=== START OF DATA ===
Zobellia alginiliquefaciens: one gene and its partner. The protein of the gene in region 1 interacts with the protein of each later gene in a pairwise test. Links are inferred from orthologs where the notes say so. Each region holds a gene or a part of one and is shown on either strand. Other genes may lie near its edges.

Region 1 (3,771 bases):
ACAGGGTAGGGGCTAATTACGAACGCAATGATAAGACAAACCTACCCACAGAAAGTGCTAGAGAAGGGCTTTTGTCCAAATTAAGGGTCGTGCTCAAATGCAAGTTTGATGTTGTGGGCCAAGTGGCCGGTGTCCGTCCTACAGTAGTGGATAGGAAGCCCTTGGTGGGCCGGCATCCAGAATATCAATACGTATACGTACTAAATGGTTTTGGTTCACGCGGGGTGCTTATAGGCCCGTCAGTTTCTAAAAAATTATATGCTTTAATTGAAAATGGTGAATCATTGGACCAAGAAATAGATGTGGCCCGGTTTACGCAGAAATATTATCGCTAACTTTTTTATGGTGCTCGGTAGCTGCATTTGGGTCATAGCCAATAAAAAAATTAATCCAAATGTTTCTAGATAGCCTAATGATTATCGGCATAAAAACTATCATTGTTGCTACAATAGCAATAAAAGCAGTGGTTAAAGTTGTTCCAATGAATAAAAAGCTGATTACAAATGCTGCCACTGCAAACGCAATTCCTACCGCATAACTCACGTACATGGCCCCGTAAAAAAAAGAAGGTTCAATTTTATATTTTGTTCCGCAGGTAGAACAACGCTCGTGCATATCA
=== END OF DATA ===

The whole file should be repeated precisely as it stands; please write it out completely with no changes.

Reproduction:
Zobellia alginiliquefaciens: one gene and its partner. The protein of the gene in region 1 interacts with the protein of each later gene in a pairwise test. Links are inferred from orthologs where the notes say so. Each region holds a gene or a part of one and is shown on either strand. Other genes may lie near its edges.

Region 1 (3,771 bases):
ACAGGGTAGGGGCTAATTACGAACGCAATGATAAGACAAACCTACCCACAGAAAGTGCTAGAGAAGGGCTTTTGTCCAAATTAAGGGTCGTGCTCAAATGCAAGTTTGATGTTGTGGGCCAAGTGGCCGGTGTCCGTCCTACAGTAGTGGATAGGAAGCCCTTGGTGGGCCGGCATCCAGAATATCAATACGTATACGTACTAAATGGTTTTGGTTCACGCGGGGTGCTTATAGGCCCGTCAGTTTCTAAAAAATTATATGCTTTAATTGAAAATGGTGAATCATTGGACCAAGAAATAGATGTGGCCCGGTTTACGCAGAAATATTATCGCTAACTTTTTTATGGTGCTCGGTAGCTGCATTTGGGTCATAGCCAATAAAAAAATTAATCCAAATGTTTCTAGATAGCCTAATGATTATCGGCATAAAAACTATCATTGTTGCTACAATAGCAATAAAAGCAGTGGTTAAAGTTGTTCCAATGAATAAAAAGCTGATTACAAATGCTGCCACTGCAAACGCAATTCCTACCGCATAACTCACGTACATGGCCCCGTAAAAAAAAGAAGGTTCAATTTTATATTTTGTTCCGCAGGTAGAACAACGCTCGTGCATATCA